With more than 20 years in the insurance business, David Cayemitte is used to taking a risk and winning. It was this roll-the-dice-and-see-what-happens attitude that likely prompted him to start his business, The Cayemitte Group (TCG) in Bordentown, NJ, at a time when the financial services industry was mired in scandal and bedlam.
Cayemitte, 47, spent more than 14 years as a regional executive with embattled insurance and financial services giant American International Group (AIG). He also did a stint at Travelers Insurance before starting the TCG in June of 2005. The company focuses on providing insurance, bonding and risk management to its clients. TCG is licensed in 28 states.
In 2004 and 2005, millions of investors pulled their money out of AIG and terminated longstanding business relationships after news broke about the widespread illicit activities of AIG senior executives, company officials and staff. The entire industry was in turmoil. “It probably wasn’t the best time to start an insurance brokerage agency,” says Cayemitte. “AIG’s influence was so deeply rooted in so many areas, it’s almost impossible to grasp its enormity and the tremendous impact that its failure would have had on the national and international economy,” he adds. The federal government bailed out the company and a number of executives were eventually arrested and charged with a litany of crimes ranging from fraud, embezzlement and violations with the Securities and Exchange Commission (SEC) and the Justice Department. Cayemitte said despite fallout from the AIG mess, he still decided to open an insurance brokerage firm at a time when doubts and skepticism about the genuineness of the entire industry abounded. The move proved to be a smart one, as revenues for TCG will likely top about $5 million by the end of the year. Some of TCG’s clients include Baker Ready Mix, one of the largest concrete suppliers in the state of Louisiana; Aviation Resources; Creative Interiors Plus and First Choice Mechanical. TCG provides multiple lines of insurance and bonding services to many of its clients.
In the metro area, TCG secured a multi-year and multimillion dollar contract with the Dormitory Authority of the State of New York (DASNY) to provide Surety Bond administration. A surety bond is an insurance policy for which a contractor pays a premium. The bond essentially guarantees that the service provider will meet his obligations to complete a contracted project in a timely and satisfactory manner. The amount of a surety bond determines the size of a project a contractor can undertake and bond prices vary depending on the size of the company. TCG landed the bonding contract with DASNY in June of 2009 for a two-year pilot program. The contract was recently renewed for another two years extending through June of 2013. In conjunction with the bond program, DASNY launched a $3 million Capital Access Program for minority and women-owned business enterprises (M/WBE’s).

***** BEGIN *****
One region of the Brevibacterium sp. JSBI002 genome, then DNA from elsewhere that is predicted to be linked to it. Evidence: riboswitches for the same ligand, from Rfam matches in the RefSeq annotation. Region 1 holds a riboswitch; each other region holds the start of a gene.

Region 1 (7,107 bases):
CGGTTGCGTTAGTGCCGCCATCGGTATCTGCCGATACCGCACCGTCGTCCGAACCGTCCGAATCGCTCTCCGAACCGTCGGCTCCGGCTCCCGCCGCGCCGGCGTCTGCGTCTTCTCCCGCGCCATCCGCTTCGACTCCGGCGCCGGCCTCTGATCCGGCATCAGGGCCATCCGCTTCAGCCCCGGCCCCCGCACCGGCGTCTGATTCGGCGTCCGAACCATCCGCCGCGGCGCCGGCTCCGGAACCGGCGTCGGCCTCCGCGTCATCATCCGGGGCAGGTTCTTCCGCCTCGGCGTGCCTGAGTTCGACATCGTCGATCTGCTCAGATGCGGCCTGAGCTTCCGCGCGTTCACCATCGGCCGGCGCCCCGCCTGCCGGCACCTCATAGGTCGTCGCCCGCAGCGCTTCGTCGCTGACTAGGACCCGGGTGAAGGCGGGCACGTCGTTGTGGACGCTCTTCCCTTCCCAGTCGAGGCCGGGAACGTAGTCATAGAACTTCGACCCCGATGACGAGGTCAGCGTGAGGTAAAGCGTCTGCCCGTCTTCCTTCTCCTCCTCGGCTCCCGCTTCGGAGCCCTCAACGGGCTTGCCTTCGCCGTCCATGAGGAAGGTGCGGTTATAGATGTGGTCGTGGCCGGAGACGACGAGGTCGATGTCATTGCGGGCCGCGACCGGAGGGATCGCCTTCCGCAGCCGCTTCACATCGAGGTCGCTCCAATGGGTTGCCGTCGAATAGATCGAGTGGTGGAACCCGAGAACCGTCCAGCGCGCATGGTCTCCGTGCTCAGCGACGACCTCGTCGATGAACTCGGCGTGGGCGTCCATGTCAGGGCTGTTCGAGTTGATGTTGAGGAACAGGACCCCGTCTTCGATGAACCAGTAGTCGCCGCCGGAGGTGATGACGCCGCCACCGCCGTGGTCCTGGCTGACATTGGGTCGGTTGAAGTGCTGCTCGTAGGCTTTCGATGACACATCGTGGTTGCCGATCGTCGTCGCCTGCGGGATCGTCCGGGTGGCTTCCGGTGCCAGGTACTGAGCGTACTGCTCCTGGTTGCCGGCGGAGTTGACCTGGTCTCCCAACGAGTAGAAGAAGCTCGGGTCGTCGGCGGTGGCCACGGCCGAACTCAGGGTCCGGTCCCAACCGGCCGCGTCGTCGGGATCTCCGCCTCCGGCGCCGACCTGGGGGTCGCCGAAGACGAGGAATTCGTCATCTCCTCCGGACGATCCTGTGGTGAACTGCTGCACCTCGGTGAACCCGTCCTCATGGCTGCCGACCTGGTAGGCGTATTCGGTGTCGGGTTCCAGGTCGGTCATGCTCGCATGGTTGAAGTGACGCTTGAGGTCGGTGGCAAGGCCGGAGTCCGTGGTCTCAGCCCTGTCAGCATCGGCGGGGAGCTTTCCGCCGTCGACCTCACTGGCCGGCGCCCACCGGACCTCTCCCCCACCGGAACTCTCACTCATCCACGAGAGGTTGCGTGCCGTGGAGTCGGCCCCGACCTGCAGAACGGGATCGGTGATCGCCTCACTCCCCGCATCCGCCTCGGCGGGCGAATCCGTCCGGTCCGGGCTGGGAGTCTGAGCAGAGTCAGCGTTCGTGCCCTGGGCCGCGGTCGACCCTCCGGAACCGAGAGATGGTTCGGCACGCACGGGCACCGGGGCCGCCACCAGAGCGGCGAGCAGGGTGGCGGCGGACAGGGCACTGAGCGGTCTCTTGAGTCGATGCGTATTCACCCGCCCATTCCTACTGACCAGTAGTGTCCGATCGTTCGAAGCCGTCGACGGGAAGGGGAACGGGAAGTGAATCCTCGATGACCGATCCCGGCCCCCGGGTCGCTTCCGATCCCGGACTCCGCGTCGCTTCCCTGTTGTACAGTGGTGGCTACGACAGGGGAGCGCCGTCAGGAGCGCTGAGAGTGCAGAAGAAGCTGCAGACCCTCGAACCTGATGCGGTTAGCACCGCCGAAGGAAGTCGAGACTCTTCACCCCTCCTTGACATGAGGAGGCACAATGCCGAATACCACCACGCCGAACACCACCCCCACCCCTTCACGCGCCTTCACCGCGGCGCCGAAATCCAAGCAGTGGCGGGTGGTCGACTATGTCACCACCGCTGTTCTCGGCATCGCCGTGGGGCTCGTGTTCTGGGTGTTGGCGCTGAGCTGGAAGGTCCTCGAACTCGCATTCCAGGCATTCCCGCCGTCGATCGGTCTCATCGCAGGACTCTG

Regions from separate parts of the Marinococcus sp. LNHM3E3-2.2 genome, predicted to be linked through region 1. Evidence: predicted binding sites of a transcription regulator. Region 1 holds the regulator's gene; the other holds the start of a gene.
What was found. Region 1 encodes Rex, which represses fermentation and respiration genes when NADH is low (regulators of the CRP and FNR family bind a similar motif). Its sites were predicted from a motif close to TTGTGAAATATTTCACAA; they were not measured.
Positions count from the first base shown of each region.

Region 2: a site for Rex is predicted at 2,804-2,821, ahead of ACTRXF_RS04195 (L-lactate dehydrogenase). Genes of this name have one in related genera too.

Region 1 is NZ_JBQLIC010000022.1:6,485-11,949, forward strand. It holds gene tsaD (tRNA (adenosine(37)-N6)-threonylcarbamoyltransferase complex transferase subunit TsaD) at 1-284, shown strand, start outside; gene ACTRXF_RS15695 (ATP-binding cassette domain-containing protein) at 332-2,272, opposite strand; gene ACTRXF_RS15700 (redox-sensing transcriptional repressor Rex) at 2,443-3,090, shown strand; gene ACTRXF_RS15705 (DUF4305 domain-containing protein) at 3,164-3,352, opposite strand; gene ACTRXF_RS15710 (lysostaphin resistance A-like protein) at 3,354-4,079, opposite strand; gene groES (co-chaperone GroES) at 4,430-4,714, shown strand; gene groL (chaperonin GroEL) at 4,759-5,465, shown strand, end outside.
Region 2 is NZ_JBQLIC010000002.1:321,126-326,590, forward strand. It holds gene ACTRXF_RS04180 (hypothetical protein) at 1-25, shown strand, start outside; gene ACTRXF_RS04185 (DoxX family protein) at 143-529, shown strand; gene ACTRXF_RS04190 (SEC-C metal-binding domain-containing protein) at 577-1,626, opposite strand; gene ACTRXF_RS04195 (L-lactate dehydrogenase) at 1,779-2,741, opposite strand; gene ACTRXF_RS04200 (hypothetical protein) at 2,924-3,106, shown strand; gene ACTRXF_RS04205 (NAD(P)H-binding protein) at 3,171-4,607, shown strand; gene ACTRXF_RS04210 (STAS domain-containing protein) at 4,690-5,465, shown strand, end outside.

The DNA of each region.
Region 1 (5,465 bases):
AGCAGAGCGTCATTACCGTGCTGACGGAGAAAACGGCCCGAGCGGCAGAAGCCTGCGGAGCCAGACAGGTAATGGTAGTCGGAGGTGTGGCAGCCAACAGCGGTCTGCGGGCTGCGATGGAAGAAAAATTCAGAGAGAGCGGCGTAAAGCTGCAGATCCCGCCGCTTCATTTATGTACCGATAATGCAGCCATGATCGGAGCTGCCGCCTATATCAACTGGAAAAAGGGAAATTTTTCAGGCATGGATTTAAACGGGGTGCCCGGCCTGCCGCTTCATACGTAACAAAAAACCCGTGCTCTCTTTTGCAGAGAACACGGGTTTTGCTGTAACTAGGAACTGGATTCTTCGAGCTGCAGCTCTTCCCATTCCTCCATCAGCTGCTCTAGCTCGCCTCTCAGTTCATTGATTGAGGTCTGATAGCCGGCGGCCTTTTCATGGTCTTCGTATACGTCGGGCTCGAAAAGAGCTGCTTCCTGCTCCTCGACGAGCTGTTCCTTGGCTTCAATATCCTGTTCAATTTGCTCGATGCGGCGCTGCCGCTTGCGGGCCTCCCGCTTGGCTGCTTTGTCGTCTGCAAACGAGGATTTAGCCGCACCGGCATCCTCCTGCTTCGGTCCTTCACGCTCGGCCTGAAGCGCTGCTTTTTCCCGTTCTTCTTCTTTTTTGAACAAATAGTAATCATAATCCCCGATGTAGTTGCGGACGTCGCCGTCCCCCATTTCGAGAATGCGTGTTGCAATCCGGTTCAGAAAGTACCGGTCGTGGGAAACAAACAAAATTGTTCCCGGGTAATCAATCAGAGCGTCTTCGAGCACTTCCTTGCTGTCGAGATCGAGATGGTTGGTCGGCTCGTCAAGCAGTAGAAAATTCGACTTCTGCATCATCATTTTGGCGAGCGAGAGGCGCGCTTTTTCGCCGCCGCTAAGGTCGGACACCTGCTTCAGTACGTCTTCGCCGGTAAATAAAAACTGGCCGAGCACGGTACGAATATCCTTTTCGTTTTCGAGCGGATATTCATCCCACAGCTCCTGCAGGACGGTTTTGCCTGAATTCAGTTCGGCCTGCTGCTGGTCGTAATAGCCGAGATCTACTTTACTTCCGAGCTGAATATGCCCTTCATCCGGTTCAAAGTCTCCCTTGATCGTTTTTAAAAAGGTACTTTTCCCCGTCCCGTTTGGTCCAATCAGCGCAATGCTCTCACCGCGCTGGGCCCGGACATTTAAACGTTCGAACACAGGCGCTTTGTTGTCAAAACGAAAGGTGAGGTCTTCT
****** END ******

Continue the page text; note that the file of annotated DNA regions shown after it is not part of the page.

“The issue of bonding has been a major concern for many years, especially when it comes to minority business owners,” says Cayemitte. “It has been a constant barrier to emerging contractor growth as many minority and women-owned business enterprises are often unable to get adequate bonding capacity to compete on major projects,” he notes.
Finally, as for the future, Cayemitte said he plans to hire additional staff and expand operations to New York City, launch an interactive company website and continue foundational operations for two new TCG-based entities. One will be a not-for-profit bonding institute and the other, a wealth management and financial services unit. This will formally register the business as an M/WBE, which will likely increase business. “To date, we have not won any contract based on a M/WBE status. We have focused our attention on providing education and training to M/WBE firms so that once business is secured the firm can grow and thrive,” he says.